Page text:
Friday, July 23, 2010

Mindfulness and Respect

I despise ignorance and disrespect.

Yesterday, I overheard a guy and a gal discussing something so frivolous that I can't even recall what it was about. What did grab my attention was when he said that he felt like a Holocaust survivor and laughed. Someone told him to watch what he was saying. I turned around and said that my grandfather was a Holocaust survivor and not to joke about that. He became defensive and said he was quoting South Park. A fool quoting a foolish show.

My paternal dziadek (Polish for "grandfather") was one out of six in his family to survive the Holocaust (a word of Greek origin that means "sacrifice by fire"). Dziadek Liwsze (God rest his soul) spent most of his time in two (Buchenwald and Dachau) concentration camps (eight in total) where he was forced to make V1 missiles for the Nazis.

He did not talk about the war for the longest time until he finally broke down one day and told my father. He cried as he spoke of the horror and the tragedy, of the hatred and evil capable of humanity.

Imagine watching your parents and siblings get slaughtered because they were Jewish. Imagine being a child and losing everything because you were Jewish.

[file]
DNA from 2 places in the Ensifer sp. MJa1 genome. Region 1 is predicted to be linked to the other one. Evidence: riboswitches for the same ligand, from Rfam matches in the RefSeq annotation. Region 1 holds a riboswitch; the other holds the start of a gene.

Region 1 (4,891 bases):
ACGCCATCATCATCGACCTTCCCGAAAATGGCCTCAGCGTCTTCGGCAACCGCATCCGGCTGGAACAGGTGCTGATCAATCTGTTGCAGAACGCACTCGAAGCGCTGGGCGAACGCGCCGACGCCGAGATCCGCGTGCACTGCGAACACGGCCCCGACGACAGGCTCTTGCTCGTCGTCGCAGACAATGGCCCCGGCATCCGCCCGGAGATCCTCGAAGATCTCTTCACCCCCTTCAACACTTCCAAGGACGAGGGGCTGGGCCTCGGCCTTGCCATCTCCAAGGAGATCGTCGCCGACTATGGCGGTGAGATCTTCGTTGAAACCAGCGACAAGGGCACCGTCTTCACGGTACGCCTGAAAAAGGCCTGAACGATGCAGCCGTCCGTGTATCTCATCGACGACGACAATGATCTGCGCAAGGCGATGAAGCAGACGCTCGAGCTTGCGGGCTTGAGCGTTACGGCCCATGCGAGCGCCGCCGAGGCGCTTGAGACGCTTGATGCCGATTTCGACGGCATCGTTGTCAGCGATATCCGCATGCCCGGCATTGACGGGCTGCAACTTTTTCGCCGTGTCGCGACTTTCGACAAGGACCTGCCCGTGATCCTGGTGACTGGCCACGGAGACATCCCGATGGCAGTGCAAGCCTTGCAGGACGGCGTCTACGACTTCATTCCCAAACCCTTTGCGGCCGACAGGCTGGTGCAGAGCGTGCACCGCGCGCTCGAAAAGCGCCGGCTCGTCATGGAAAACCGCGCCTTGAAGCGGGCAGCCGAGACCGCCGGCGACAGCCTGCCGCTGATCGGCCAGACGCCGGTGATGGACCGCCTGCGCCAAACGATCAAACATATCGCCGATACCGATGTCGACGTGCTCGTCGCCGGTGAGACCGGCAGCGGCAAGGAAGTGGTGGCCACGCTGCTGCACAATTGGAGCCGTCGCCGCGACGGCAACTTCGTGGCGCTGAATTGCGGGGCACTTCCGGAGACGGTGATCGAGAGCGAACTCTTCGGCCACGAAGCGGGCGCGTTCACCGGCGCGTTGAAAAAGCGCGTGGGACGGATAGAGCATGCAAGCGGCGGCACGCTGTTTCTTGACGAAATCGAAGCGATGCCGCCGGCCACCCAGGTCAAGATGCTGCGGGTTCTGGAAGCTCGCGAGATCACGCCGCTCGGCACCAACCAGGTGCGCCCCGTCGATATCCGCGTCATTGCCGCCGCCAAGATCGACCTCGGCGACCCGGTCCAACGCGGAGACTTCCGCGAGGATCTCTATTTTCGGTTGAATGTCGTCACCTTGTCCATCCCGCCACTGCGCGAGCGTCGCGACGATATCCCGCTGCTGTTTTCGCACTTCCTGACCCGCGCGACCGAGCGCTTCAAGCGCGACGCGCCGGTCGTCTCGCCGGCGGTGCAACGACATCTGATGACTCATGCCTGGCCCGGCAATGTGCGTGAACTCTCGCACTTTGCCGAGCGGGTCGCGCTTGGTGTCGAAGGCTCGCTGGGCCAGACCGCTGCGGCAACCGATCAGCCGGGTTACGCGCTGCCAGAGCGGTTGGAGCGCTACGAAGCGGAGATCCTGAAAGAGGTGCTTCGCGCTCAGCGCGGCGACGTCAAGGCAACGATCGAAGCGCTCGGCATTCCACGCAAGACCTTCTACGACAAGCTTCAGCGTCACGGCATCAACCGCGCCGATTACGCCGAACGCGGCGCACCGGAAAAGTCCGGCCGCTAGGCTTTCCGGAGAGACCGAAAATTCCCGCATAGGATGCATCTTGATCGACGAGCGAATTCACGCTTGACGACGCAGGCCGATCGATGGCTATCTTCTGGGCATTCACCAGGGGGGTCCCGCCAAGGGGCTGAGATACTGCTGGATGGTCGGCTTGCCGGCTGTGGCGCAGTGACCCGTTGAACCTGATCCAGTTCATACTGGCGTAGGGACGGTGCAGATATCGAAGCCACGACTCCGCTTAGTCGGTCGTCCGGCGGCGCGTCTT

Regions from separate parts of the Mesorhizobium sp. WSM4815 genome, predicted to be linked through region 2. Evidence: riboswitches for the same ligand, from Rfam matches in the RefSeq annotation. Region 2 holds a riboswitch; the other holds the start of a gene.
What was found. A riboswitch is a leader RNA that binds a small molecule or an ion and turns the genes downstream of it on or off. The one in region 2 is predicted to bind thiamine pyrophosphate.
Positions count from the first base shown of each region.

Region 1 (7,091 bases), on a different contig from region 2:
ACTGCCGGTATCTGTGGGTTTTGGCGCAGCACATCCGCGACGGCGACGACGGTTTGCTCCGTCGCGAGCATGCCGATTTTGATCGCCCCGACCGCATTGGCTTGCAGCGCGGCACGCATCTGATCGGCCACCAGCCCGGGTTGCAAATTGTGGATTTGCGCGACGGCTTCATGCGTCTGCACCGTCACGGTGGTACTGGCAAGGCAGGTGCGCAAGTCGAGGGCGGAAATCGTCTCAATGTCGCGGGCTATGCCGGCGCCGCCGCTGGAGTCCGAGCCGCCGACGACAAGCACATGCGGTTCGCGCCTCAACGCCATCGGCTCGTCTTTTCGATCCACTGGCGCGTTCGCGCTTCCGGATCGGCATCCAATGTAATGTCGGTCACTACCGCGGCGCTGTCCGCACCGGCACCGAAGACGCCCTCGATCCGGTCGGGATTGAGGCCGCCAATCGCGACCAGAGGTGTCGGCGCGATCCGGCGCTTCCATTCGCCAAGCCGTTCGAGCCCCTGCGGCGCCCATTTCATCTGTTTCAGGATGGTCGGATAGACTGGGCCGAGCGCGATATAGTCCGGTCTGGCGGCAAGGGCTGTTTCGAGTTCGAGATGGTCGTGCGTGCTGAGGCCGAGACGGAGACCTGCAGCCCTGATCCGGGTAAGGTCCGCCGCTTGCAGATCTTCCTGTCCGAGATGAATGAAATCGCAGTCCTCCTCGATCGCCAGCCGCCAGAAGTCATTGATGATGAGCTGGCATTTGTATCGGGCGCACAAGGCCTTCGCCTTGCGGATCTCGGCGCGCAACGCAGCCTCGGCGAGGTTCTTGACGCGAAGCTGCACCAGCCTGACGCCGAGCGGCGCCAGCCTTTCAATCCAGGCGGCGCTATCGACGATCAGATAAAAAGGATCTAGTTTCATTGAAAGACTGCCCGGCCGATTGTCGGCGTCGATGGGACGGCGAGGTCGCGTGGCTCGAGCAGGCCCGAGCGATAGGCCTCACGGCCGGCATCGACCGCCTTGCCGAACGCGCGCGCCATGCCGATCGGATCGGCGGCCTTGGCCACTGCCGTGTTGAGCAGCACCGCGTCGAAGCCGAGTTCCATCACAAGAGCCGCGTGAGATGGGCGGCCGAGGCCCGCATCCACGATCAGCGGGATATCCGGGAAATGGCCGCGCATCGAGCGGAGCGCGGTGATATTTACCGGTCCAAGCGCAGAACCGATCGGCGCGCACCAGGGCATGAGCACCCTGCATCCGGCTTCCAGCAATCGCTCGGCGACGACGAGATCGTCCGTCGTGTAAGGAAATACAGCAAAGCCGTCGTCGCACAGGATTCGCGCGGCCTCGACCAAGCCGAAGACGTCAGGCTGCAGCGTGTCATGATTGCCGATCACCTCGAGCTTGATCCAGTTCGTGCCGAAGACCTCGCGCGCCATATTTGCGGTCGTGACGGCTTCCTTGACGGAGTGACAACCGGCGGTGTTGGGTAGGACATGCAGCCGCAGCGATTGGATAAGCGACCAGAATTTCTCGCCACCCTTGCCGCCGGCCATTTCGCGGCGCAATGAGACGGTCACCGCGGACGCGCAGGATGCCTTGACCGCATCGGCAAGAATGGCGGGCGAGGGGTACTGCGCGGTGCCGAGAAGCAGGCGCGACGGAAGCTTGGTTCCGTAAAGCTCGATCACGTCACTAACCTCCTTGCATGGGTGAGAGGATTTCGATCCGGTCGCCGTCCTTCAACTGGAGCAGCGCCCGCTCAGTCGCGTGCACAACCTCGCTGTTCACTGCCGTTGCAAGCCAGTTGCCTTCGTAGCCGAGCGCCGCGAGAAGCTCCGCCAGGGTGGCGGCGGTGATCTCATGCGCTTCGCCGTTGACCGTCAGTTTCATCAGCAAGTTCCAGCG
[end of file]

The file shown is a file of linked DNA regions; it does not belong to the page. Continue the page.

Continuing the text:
"Never shall I forget that night, the first night in camp, which has turned my life into one long night, seven times cursed and seven times sealed....Never shall I forget those moments which murdered my God and my soul and turned my dreams to dust. Never shall I forget these things, even if I am condemned to live as long as God Himself. Never" (Elie Wiesel, Night, chapter 3, pg. 32).

Even claiming to "innocently" joke about the genocide of six million innocent Jews(or the genocide of Rwandans or others) is no laughing matter. You should be downright ashamed of yourself.

Remember how your mother always used to tell you to think before you spoke? And how it was important to respect others? If only we would heed her wise advice more.

1 comment:

  1. There's no accounting for ignorance. Great article. In spite of what he lived through, Dziadek was a wonderfully kind, sensitive and caring man.